> treatment        |           0.27 | [0.13, 0.39]
> gender           |           0.12 | [0.03, 0.24]
> treatment:gender |           0.20 | [0.07, 0.33]


If all of this type-III-effects-coding seems like a hassle, you can use the afex package, which takes care of all of this behind the scenes:

library(afex)
m_afex <- aov_car(value ~ treatment * gender + Error(id),
data = obk.long)
> Contrasts set to contr.sum for the following variables: treatment, gender

eta_squared(m_afex)
> Parameter        | Eta2 (partial) |       90% CI
> ------------------------------------------------
> treatment        |           0.27 | [0.13, 0.39]
> gender           |           0.12 | [0.03, 0.24]
> treatment:gender |           0.20 | [0.07, 0.33]


# Other Measures of Effect Size

## Unbiased Effect Sizes

These effect sizes are unbiased estimators of the population’s (\eta^2):

• Omega Squared ((\omega^2))
• Epsilon Squared ((\epsilon^2)), also referred to as Adjusted Eta Squared.
omega_squared(m_afex)
> Parameter        | Omega2 |       90% CI
> ----------------------------------------
> treatment        |   0.19 | [0.07, 0.31]
> gender           |   0.07 | [0.01, 0.18]
> treatment:gender |   0.13 | [0.02, 0.24]

epsilon_squared(m_afex)
> Parameter        | Epsilon2 (partial) |       90% CI
> ----------------------------------------------------
> treatment        |               0.25 | [0.11, 0.37]
> gender           |               0.11 | [0.02, 0.23]
> treatment:gender |               0.18 | [0.06, 0.30]


Both (\omega^2) and (\epsilon^2) (and their partial counterparts, (\omega^2_p) & (\epsilon^2_p)) are unbiased estimators of the population’s (\eta^2) (or (\eta^2_p), respectively), which is especially important is small samples. Though (\omega^2) is the more popular choice (Albers and Lakens 2018), (\epsilon^2) is analogous to adjusted-(R^2) (Allen 2017, 382), and has been found to be less biased (Carroll and Nordholm 1975).

## Generalized Eta2

Partial Eta squared aims at estimating the effect size in a design where only the term of interest was manipulated, assuming all other terms are have also manipulated. However, not all predictors are always manipulated - some can only be observed. For such cases, we can use generalized Eta squared ((\eta^2_G)), which like (\eta^2_p) estimating the effect size in a design where only the term of interest was manipulated, accounting for the fact that some terms cannot be manipulated (and so their variance would be present in such a design).

eta_squared(m_afex, generalized = "gender")
> Parameter        | Eta2 (generalized) |       90% CI
> ----------------------------------------------------
> treatment        |               0.21 | [0.08, 0.33]
> gender           |               0.10 | [0.02, 0.22]
> treatment:gender |               0.18 | [0.06, 0.30]


(\eta^2_G) is useful in repeated-measures designs, as it can estimate what a within-subject effect size would have been had that predictor been manipulated between-subjects (Olejnik and Algina 2003).

## Cohen’s f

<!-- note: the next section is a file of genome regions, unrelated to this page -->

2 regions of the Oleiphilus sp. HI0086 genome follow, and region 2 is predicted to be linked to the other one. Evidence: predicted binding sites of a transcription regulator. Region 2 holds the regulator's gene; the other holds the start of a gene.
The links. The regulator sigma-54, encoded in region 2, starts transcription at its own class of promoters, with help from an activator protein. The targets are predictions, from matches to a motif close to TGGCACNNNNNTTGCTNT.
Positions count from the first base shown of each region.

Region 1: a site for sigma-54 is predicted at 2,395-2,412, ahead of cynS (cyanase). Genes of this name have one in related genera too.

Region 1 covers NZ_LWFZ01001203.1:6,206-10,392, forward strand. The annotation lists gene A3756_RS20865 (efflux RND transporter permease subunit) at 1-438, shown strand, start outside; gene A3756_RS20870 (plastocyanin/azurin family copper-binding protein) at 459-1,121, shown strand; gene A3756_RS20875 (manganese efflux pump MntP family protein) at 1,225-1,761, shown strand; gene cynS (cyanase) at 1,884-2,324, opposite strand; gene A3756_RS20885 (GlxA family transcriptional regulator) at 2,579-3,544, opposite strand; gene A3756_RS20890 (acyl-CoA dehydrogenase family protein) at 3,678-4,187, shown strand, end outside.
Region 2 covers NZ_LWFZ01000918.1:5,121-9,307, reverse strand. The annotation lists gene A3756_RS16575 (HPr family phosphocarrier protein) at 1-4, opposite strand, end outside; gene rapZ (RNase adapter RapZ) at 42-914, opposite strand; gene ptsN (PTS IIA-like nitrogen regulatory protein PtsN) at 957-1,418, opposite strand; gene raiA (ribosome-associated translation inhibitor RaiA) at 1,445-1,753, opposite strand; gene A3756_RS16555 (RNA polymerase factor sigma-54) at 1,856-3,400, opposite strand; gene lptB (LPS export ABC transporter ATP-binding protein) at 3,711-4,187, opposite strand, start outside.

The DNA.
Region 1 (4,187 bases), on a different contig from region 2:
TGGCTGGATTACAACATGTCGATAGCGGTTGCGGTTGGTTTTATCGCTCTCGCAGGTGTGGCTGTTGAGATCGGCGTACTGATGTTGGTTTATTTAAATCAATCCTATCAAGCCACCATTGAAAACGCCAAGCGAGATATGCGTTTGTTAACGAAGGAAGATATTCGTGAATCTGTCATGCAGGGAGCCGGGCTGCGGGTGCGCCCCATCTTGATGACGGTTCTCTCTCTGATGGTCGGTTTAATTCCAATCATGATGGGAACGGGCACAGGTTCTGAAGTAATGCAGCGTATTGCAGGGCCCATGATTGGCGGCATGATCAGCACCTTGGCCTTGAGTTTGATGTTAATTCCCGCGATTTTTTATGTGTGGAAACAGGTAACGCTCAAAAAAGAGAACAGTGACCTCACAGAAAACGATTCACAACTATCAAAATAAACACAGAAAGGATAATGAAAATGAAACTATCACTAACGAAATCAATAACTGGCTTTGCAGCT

Finally, we have the forgotten child - Cohen’s (f). Cohen’s (f) is a transformation of (\eta^2_p), and is the ratio between the term-SS and the error-SS.

[\text{Cohen's} f_p = \sqrt{\frac{\eta^2_p}{1-\eta^2_p}} = \sqrt{\frac{SS_{effect}}{SS_{error}}}]

It can take on values between zero, when the population means are all equal, and an indefinitely large number as the means are further and further apart. It is analogous to Cohen’s (d) when there are only two groups.

cohens_f(m_afex)
> Parameter        | Cohen's f (partial) |       90% CI
> -----------------------------------------------------
> treatment        |                0.61 | [0.38, 0.80]
> gender           |                0.37 | [0.17, 0.56]
> treatment:gender |                0.50 | [0.28, 0.69]


# When Sum-of-Squares are Hard to Come By

Until now we’ve discusses effect sizes in fixed-effect linear model and repeated-measures ANOVA’s - cases where the SSs are readily available, and so the various effect sized presented can easily be estimated. How ever this is not always the case.

For example, in linear mixed models (LMM/HLM/MLM), the estimation of all required SSs is not straightforward. However, we can still approximate these effect sizes (only their partial versions) based on the test-statistic approximation method (learn more in the Effect Size from Test Statistics vignette).

library(lmerTest)

fit_lmm <- lmer(Reaction ~ Days + (Days | Subject), sleepstudy)

anova(fit_lmm) # note the type-3 errors
> Type III Analysis of Variance Table with Satterthwaite's method
>      Sum Sq Mean Sq NumDF DenDF F value  Pr(>F)
> Days  30031   30031     1    17    45.9 3.3e-06 ***
> ---
> Signif. codes:  0 '***' 0.001 '**' 0.01 '*' 0.05 '.' 0.1 ' ' 1

F_to_eta2(45.8, df = 1, df_error = 17)
> Eta2 (partial) |       90% CI
> -----------------------------
>           0.73 | [0.51, 0.83]


Or directly with eta_squared() and co.:

eta_squared(fit_lmm)
> Parameter | Eta2 (partial) |       90% CI
> -----------------------------------------
> Days      |           0.73 | [0.51, 0.83]

epsilon_squared(fit_lmm)
> Parameter | Epsilon2 (partial) |       90% CI
> ---------------------------------------------
> Days      |               0.71 | [0.48, 0.82]

omega_squared(fit_lmm)
> Parameter | Omega2 (partial) |       90% CI
> -------------------------------------------
> Days      |             0.70 | [0.47, 0.82]


Another case where SSs are not available is when use Bayesian models. effectsize` has Bayesian solutions for Bayesian models, about which you can read in the Effect Sizes for Bayesian Models vignette.

Albers, Casper, and Daniël Lakens. 2018. “When Power Analyses Based on Pilot Data Are Biased: Inaccurate Effect Size Estimators and Follow-up Bias.” Journal of Experimental Social Psychology 74: 187–95.

Allen, Rory. 2017. Statistics and Experimental Design for Psychologists: A Model Comparison Approach. World Scientific Publishing Company.

Carroll, Robert M, and Lena A Nordholm. 1975. “Sampling Characteristics of Kelley’s Epsilon and Hays’ Omega.” Educational and Psychological Measurement 35 (3): 541–54.

Olejnik, Stephen, and James Algina. 2003. “Generalized Eta and Omega Squared Statistics: Measures of Effect Size for Some Common Research Designs.” Psychological Methods 8 (4): 434.